Max And The Magic Marker Review – The Ginge, The Jelly Bean And The Giant Pen

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Who do you get if you cross Penny Crayon with Chris Evans via Soccer Kid? Why an introduction that only works for British readers of course! Oh, and Max, the titular hero of Max and the Magic Marker from Danish developer Press Play.

A downloadable title that has been available on Wiiware, iOS and PC for a while now, M&TMM (as it will henceforth be known!) mixes platform antics with a puzzle structure as Max uses, you guessed it – his magic marker – to cross levels filled with hazards like spinning saws, erupting volcanoes, waterfalls and killer Jelly Beans. At least that’s what they look like.

The story, if you can call it that, is explored via a separate option from the main game menu, and tells of how one day the young Max receives a magic pen through his letterbox. As you do. The foolish young scamp then decides to draw a jelly bean with a mustache, who promptly comes to life and takes over his home town. Lucky Max didn’t doodle the first thing that would have come to our minds, otherwise giant phallus’s would be stalking suburbia right now. Still, the only thing to do is for Max to draw himself into the world in order to save the day.

You can choose your weapon of choice to assist you in this task, as the game is fully Move compatible. In fact there are three options; Dualshock alone, Dualshock (or Navigation Controller if you’re Rockefeller) with the Move controller, or Move controller alone. Although the first of these is fine as you use the right stick to control your marker pen, the game really needs the accuracy that the Move can provide as you sketch out bridges, ladders and umbrellas. Using the Move alone is just about playable, but tricky for the platforming sections as you use the X and O buttons to move left and right which can be tricky. Besides, why would you want to? Surely everyone who owns a Move also has a Dualshock?

The only issue I have with the Dualshock/Move option is that in order to freeze time for more precise inking, you need to press the Move button and trigger at the same time, and then repeat the action to unfreeze. You need to be careful to press the two buttons at the EXACT same time otherwise time will unfreeze but also the life saving doodle you have just scrawled will also disappear. Frustrating when you have just started an early level, but maddening when you are near the end of a fiendishly tricky later one and have to restart from scratch.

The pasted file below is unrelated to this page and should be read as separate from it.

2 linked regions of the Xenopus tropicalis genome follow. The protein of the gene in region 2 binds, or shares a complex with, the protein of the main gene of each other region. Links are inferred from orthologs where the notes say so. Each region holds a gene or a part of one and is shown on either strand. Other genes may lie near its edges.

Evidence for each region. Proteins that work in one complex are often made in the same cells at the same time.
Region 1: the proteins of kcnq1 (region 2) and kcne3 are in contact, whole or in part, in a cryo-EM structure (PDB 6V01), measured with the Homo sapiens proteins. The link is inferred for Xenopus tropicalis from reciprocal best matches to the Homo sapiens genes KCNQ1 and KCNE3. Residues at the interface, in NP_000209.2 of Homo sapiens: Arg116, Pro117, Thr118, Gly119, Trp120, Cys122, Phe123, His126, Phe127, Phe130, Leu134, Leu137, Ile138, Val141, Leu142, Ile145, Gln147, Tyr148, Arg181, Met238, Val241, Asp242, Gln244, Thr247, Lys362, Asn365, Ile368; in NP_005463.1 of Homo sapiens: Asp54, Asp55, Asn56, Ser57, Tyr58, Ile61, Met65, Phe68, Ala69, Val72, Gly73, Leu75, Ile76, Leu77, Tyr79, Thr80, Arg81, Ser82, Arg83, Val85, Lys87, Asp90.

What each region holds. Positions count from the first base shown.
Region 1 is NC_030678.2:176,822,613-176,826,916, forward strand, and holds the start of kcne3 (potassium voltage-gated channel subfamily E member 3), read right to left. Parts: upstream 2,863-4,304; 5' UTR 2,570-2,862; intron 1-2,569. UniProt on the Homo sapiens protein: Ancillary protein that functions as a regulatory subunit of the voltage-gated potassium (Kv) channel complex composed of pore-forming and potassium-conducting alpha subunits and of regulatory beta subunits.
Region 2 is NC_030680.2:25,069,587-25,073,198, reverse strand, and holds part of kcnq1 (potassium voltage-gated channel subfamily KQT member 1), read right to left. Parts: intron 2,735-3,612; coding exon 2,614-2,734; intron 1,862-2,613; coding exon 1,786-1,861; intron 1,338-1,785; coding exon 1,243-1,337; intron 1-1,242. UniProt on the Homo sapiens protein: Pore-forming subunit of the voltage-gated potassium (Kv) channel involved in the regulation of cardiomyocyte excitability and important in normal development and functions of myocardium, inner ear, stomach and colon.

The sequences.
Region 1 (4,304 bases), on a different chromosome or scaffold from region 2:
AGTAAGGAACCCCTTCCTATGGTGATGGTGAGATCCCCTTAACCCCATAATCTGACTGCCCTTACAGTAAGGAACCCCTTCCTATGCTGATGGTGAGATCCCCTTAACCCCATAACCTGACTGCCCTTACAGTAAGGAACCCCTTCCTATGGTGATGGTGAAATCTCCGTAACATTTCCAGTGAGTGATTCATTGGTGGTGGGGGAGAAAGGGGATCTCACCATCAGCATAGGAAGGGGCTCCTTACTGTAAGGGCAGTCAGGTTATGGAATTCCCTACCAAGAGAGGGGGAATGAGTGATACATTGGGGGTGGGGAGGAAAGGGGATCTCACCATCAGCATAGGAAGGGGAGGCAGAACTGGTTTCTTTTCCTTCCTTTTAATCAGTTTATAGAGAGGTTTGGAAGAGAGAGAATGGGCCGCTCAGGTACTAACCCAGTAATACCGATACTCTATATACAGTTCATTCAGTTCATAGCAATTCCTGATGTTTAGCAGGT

The story mode will remind you a lot of Angry Birds. Each mini-level usually only takes around 1-5 minutes to play through (as long as you don’t get stuck!) and after 20 or so levels you progress to another area. There are stars to be won on each level for collectables and time taken which obviously the obsessives amongst us will enjoy and which also aids the longevity of the game. That extra push is sorely needed however as the one big flaw in the game is how short it is. 56 levels are all that is on offer, and although it certainly gets trickier towards the end it still wont take you long to finish the fight against evil purple mustache jelly bean hoover man.

That said though you will still have a blast during your time with the game, and let’s not forget that this is a downloadable title and not a full-price retail release. The art style is wonderful, with simple but crisp graphics. It looks even better when you pause the action for more precise inking, as whatever is on the screen at the time reverts to a child’s drawing. If only our ginger hero and the blobs he encountered had more personality we could have seen something approaching Little Big Planet’s lovability. As it is, while pretty everything in the game world just comes over as a little bland. There are some great ideas at work here though, and when your brain finally ‘clicks’ into learning how you can draw anything you like and understanding how it will affect the environment and its physics then you really get into the game.

I enjoyed my time spent in Max’s company, despite his gingerness and love of drawing Jelly Beans with mustaches. The game certainly has that ‘one more level’ appeal, it’s just that unlike Angry Birds that point comes way too quickly. The franchise certainly has potential; a Vita version with you controlling the pen using the rear touch screen whilst moving Max with the stick would work wonderfully, and just imagine if new levels were released every couple of months or so digitally. Press Play could have a hit on their hands, just stay away from the Jelly Beans next time lads, eh? Still, have a 7/10 to be getting on with.

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Mark Coupe

Mark Coupe

Writer at ZoKnowsGaming
I'm a UK based gamer, as well as being more obsessed with video games and Doctor Who that any adult has a right to be. I keep telling myself I will grow up one day, but certainly not if I can help it.
Mark Coupe